Amid the debate between trans-Atlantic allies and beyond on the security challenges posed to 5G network development by Chinese suppliers, New Europe’s Andrianos Giannou had the chance to exchange views with Damian Collins MP, a Member of the Parliament of the United Kingdom and one of the leading voices in this debate, as Chairman of the Digital, Culture, Media and Sport Committee.
New Europe: What are your concerns regarding Huawei?
Damian Collins (DC): The current debate on Huawei has focused on the role that the company may play in building Britain’s 5G infrastructure. However, I have concerns about the existing role that Huawei has within the nation’s digital infrastructure.
In the United Kingdom, since 2010, Huawei has been subject to a unique system of oversight with the Huawei Cyber Security Evaluation Centre (HCSEC) at its core. In its 2019 report, the centre’s Oversight Board was only able to provide a “limited assurance that all risks to UK national security from Huawei’s involvement in the UK’s critical networks can be sufficiently mitigated long-term”.
NE: Huawei currently does some business within the UK. Do you believe the current business relationship between the UK and Huawei is a threat in any way?
DC: The 2019 report by the HCSEC Oversight Board, referenced above, leads me to question whether the current participation of Huawei within Britain’s digital infrastructure is appropriate.
The Oversight Board reports that it has “continued to identify concerning issues in Huawei’s approach to software development” which causes a “significantly increased risk to UK operators”, and that, worryingly, “no material progress has been made on the issues raised in the previous 2018 report.”
It is clear that there are significant problems with the build and operation of existing Huawei equipment, this is before the company’s participation in a future 5G network has even been considered.
NE: If, at any time in the future, it is revealed that Huawei performs espionage for China, how should the UK respond?
DC: If it was proven that Huawei was performing espionage in the UK on behalf of another state, its equipment would clearly have to be removed.
There are existing concerns about the security of Huawei equipment currently embedded within our national infrastructure. We must ensure, as we move to create the next generation of digital infrastructure, that the building blocks of the network are not constructed in such a way that it would be impossible to remove hardware and software provided by a single foreign company.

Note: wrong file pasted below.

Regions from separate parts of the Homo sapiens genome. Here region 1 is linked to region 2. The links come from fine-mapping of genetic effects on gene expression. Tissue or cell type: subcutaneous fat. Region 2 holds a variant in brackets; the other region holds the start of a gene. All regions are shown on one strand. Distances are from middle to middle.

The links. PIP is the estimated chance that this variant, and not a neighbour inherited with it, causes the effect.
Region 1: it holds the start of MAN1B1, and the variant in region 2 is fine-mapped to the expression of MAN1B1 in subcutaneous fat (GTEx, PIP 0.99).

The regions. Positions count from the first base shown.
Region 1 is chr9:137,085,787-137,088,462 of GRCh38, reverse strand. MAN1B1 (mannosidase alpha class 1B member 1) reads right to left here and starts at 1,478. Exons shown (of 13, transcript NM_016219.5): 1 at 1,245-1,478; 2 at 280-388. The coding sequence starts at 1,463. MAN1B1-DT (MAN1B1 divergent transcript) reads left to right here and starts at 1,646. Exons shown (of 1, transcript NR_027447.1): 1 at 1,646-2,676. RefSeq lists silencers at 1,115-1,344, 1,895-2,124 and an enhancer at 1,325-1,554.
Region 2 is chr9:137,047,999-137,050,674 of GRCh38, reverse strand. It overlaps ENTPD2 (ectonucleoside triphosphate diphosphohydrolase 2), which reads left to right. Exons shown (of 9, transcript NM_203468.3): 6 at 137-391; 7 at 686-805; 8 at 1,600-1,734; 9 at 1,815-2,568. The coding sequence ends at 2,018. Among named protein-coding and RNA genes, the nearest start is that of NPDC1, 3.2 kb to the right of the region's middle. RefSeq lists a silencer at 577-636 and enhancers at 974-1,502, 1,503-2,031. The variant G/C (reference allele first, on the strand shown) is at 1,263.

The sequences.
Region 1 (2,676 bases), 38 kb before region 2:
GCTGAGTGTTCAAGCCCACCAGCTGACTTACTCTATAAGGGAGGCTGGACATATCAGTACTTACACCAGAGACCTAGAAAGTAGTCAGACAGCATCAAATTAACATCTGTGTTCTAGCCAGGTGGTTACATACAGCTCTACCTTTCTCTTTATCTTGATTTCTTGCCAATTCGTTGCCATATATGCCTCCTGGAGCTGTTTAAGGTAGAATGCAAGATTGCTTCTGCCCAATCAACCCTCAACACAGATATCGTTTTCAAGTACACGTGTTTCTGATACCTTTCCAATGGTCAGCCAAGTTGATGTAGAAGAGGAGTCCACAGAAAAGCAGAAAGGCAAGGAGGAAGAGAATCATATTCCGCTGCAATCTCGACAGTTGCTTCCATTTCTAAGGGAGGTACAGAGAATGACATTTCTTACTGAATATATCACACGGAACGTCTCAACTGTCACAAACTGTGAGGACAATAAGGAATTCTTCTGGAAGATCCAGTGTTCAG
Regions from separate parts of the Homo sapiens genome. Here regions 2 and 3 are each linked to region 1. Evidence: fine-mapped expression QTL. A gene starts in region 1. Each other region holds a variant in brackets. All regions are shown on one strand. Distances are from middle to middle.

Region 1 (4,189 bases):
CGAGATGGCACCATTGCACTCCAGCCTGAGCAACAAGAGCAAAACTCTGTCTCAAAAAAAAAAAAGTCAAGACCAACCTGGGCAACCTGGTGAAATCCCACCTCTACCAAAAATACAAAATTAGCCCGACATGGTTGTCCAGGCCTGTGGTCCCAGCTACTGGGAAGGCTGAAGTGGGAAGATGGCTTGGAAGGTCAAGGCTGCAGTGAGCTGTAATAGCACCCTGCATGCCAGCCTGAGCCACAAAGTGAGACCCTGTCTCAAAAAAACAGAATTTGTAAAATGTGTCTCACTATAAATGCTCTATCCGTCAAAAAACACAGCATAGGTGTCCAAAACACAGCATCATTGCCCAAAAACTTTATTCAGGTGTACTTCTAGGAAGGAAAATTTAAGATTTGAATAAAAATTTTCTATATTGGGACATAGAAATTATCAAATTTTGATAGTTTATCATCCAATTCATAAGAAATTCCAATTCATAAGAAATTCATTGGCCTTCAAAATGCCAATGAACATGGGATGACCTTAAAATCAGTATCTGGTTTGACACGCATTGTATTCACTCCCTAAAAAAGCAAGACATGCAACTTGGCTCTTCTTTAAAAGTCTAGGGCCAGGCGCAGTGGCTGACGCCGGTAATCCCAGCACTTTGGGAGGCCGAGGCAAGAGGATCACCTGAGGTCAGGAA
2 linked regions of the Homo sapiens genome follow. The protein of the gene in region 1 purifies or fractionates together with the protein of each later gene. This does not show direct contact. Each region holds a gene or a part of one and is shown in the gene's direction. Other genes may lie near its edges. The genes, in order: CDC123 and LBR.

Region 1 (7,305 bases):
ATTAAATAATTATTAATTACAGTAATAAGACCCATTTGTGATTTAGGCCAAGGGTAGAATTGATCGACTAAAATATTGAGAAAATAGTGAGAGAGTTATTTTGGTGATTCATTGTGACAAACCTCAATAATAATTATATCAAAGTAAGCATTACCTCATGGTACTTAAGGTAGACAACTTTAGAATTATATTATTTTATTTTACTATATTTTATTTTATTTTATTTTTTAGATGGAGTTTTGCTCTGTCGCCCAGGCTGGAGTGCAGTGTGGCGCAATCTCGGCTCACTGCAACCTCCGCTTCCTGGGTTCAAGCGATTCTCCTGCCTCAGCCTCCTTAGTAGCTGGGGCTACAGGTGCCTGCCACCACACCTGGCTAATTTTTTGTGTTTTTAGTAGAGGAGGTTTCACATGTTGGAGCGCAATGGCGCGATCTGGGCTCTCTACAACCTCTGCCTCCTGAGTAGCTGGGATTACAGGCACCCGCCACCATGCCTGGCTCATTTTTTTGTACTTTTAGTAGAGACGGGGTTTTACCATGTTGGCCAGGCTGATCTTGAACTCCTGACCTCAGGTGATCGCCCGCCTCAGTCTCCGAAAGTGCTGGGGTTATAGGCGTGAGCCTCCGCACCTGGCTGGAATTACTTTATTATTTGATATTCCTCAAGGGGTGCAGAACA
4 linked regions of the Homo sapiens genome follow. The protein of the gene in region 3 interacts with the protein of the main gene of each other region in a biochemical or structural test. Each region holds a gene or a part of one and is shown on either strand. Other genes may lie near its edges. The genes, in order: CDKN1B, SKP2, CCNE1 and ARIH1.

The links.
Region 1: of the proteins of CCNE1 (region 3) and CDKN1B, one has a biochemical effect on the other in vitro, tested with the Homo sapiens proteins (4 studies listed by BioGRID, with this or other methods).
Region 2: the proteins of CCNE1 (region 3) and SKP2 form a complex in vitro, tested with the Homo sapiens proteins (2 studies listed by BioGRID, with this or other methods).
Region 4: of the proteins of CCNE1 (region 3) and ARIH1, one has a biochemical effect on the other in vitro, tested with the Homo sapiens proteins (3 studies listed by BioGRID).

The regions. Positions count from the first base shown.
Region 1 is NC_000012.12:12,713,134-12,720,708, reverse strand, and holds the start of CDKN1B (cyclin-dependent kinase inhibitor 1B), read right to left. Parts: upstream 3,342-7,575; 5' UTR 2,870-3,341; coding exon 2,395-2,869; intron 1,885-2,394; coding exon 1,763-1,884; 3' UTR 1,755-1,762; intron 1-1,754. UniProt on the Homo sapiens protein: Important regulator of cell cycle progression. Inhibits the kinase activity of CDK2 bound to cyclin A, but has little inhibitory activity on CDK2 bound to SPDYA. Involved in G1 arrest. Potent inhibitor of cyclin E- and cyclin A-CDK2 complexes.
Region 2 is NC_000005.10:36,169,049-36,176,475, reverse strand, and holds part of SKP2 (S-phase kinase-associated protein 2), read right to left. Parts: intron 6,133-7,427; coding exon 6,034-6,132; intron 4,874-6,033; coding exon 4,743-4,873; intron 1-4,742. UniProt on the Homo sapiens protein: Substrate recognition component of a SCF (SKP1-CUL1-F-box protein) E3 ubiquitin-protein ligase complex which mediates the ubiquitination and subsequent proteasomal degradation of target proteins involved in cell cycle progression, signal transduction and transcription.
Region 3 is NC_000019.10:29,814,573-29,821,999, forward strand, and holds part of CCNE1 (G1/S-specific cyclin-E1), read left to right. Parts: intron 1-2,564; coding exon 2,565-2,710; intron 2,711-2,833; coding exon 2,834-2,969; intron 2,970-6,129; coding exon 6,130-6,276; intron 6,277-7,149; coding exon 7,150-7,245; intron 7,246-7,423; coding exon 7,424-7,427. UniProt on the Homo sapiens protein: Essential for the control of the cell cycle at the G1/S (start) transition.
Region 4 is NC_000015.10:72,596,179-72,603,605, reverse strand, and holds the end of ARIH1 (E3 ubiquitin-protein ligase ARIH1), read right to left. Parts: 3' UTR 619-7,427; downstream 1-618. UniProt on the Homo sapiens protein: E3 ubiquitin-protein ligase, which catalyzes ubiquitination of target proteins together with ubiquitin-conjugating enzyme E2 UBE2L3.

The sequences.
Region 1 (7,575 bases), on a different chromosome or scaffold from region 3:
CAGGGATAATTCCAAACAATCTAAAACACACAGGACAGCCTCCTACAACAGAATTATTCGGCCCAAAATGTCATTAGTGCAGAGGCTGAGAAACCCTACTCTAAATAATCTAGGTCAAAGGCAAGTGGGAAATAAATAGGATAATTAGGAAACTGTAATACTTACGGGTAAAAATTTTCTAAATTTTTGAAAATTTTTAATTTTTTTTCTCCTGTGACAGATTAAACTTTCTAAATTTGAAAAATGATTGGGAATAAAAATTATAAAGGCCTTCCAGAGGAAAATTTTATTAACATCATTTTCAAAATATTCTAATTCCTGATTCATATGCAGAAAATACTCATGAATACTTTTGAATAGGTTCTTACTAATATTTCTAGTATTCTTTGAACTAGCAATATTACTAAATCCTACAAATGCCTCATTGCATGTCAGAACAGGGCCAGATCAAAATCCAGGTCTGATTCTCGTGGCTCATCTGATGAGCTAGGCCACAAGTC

NE: How do any security concerns about Huawei affect the UK’s relationship with China?
DC: Huawei needs to address the security concerns that have already been raised about its network in the UK. This should not require the intervention of the Chinese Government.
NE: With President Trump advocating for a ban on Huawei, what do you think the UK’s stance on allowing Huawei a role in building the 5G network should be? What should the UK’s strategy be?
DC: It is essential that the issues highlighted by the HCSEC Oversight Board are dealt with expediently.
If sufficient progress is not made by the time that the Oversight Board writes their next report, then the government needs to evaluate whether Huawei should be permitted to participate in the existing network. If these issues persist, then Huawei should not be given a role in constructing the next generation network within the United Kingdom.
NE: France and other NATO member have been working or intend to work with Huawei, despite security concerns from the US and elsewhere. How do you believe this could affect relations and cooperation between the allies?
DC: This is clearly a matter of great importance to the American government. I am confident that NATO members will be able to maintain good relations, regardless of the decisions each nation takes regarding Huawei. The UK must continue to act in its own national security interests.
NE: Does Huawei pose a threat to the Five Eyes alliance?
DC: I have every confidence that the Five Eyes alliance will continue to cooperate, no matter what each of the members decides to do regarding their own networks. Clearly though we should listen to the security concerns raised by some of our closest allies.
NE: Once the UK exits its continental trading bloc, its partnerships with other countries will become more economically important. How should the UK balance dealing with US and China, two countries that are in heavy competition with each other?
DC: Security should always be the paramount concern when making such decisions. We must not compromise the security of our digital infrastructure for the sake of purchasing cheaper equipment.